Mohammad Javad Zarif
Iran’s foreign minister accused Israel yesterday of looking for war and warned that its actions and those of the US were increasing the chances of a clash in the region.

Addressing the Munich Security Conference, Mohammad Javad Zarif also criticised the US administration after US Vice-President Mike Pence this week called on European powers to pull out of the nuclear deal with Iran. Zarif urged France, Germany and Britain to do more to save that accord.

“Certainly, some people are looking for war Israel,” Zarif said. “The risk is great. The risk will be even greater if you continue to turn a blind eye to severe violations of international law.”

Accusing Israel of violating international law after bombing campaigns in Syria, Zarif criticised European powers for not calling out Israel and the US for their behaviour in the region.

“Israeli behaviour is putting international law on the shelf, US behaviour is putting international law on the shelf,” he said.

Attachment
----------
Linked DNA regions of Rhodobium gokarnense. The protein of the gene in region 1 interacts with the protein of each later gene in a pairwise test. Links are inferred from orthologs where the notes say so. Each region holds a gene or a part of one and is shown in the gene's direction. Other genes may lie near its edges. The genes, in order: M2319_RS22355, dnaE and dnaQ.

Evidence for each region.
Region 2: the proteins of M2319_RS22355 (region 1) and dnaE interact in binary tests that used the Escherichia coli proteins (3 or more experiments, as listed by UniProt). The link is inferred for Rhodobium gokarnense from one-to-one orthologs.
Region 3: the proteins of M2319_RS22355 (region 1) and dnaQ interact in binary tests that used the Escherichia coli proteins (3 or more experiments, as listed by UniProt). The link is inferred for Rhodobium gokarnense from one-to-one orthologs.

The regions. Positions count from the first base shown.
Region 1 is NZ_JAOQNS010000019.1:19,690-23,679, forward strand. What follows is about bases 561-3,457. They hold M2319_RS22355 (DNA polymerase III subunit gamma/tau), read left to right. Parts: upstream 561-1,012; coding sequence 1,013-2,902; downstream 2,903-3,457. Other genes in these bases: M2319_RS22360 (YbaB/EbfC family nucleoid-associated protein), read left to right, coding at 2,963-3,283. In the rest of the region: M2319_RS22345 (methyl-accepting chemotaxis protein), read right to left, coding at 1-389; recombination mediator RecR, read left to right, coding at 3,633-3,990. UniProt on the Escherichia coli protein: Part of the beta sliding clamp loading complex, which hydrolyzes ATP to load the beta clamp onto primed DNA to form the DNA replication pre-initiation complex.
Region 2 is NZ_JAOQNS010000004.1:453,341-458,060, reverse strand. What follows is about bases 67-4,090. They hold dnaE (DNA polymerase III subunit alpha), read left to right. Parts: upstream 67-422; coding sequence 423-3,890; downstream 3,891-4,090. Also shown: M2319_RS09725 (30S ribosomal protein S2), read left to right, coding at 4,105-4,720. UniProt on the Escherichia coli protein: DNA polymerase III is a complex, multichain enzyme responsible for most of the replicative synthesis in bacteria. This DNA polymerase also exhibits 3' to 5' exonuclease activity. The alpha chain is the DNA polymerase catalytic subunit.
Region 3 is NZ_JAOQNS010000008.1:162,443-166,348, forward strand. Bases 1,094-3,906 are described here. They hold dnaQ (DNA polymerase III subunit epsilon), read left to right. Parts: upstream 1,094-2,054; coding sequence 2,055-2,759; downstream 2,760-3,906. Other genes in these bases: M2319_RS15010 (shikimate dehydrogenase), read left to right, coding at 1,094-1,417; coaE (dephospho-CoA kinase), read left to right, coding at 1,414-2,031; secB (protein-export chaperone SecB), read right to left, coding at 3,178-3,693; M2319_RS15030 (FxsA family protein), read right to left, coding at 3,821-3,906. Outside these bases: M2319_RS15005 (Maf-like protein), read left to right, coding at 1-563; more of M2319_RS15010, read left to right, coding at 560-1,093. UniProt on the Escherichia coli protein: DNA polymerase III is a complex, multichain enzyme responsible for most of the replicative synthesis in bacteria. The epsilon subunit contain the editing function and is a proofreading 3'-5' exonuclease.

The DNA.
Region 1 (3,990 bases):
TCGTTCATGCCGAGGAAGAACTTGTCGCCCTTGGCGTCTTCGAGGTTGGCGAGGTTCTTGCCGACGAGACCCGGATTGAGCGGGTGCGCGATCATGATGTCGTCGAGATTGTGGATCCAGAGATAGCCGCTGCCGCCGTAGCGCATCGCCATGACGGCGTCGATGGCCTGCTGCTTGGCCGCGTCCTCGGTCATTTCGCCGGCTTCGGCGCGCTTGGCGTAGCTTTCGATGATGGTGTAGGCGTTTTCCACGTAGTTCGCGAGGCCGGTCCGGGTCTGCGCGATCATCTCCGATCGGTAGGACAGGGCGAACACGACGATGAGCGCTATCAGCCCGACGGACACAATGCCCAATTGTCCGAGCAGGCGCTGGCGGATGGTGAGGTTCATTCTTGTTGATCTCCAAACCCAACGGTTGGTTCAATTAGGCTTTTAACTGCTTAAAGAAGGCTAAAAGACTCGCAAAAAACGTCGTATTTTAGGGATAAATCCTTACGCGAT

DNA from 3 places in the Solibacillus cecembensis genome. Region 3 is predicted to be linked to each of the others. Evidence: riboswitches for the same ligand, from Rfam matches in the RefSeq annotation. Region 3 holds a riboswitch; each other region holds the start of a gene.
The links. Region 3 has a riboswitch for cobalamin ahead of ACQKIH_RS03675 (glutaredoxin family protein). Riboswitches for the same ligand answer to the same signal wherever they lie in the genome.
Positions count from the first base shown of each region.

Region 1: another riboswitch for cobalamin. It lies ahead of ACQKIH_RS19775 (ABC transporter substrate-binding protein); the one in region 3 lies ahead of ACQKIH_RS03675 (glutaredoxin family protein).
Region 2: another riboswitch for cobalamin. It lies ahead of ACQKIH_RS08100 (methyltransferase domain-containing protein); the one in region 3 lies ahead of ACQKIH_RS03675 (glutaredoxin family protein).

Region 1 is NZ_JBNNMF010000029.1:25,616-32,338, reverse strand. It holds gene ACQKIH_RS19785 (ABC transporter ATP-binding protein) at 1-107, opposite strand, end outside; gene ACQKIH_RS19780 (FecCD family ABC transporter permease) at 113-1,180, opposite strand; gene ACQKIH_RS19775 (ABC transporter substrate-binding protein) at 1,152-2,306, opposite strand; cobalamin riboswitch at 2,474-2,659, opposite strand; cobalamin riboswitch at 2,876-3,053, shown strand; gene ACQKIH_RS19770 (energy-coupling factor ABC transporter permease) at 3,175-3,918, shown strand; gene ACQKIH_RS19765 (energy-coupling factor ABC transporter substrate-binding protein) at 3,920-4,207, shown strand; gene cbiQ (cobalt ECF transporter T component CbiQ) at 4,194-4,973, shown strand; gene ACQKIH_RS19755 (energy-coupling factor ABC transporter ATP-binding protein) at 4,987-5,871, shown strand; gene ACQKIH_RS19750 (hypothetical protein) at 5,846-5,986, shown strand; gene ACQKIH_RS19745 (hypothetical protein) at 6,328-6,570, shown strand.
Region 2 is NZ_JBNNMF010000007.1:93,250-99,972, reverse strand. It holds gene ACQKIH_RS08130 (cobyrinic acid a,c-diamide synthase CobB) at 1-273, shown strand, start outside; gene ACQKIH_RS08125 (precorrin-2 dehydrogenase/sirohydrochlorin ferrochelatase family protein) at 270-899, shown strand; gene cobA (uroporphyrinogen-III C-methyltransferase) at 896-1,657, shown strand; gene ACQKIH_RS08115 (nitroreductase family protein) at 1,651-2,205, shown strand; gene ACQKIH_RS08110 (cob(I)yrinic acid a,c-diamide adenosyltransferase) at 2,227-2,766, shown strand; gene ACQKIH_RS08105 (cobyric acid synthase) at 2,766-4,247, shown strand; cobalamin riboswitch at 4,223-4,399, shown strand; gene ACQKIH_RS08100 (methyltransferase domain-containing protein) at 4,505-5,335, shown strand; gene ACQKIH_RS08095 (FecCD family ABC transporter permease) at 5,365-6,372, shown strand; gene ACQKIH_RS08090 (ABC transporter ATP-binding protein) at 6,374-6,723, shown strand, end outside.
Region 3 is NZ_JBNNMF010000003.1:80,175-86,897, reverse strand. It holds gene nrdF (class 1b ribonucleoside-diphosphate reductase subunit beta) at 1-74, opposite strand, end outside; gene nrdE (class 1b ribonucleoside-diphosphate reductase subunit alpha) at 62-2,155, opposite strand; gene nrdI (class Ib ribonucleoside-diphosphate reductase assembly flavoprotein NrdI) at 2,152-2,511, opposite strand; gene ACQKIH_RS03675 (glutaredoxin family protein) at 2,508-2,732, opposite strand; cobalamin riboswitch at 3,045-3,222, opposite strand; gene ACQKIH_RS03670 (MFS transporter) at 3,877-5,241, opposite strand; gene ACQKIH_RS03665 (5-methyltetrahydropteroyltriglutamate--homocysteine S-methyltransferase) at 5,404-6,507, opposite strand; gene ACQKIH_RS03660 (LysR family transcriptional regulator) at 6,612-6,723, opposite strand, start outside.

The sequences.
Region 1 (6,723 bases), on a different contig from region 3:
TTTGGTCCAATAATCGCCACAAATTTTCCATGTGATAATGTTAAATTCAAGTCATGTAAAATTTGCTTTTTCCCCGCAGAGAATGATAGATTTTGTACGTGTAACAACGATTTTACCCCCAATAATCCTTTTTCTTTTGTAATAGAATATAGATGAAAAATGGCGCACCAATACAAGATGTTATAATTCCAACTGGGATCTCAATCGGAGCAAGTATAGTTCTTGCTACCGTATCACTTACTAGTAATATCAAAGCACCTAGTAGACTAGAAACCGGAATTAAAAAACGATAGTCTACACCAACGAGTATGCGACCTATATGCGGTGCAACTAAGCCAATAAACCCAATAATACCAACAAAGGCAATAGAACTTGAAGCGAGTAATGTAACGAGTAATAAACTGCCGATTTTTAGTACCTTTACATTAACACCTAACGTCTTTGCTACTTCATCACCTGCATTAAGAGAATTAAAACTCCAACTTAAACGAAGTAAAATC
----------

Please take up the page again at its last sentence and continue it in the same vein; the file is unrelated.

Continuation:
Speaking to his cabinet yesterday, Israeli Prime Minister Benjamin Netanyahu said Iranian belligerence was the main destabilising factor throughout the Middle East.

“We must deny Iran nuclear weaponry and block its military entrenchment in Syria. We will continue taking constant action to ensure Israel’s security,” Netanyahu said.

Pence accused Iran on Friday of Nazi-like anti-Semitism, maintaining his harsh rhetoric against Tehran.

Zarif said the US had an “unhealthy” and “pathological obsession” with Iran and he accused Pence of trying to bully his allies.

“All in the name of containing Iran, the US claims, and some blindly parrot, that it is Iran that is interfering in the region, but has it been asked whose region?” Zarif said.

“Look at the map, the US military has travelled 10000km to dot all our borders with its bases. There is a joke that it is Iran that put itself in the middle of US bases.”

Zarif, who said Iran was committed for now to the 2015 nuclear deal with world powers, also accused France, Britain and Germany of not doing enough to ensure that Tehran received the economic benefits of that accord.

These three countries this month set up the Instrument In Support Of Trade Exchanges, a new channel for non-dollar trade with Iran to avoid US sanctions. But diplomats believe it unlikely to allow the big transactions Tehran needs to keep a nuclear deal afloat. The US’s major European allies opposed last year’s decision by US President Donald Trump to scuttle the deal. Reuters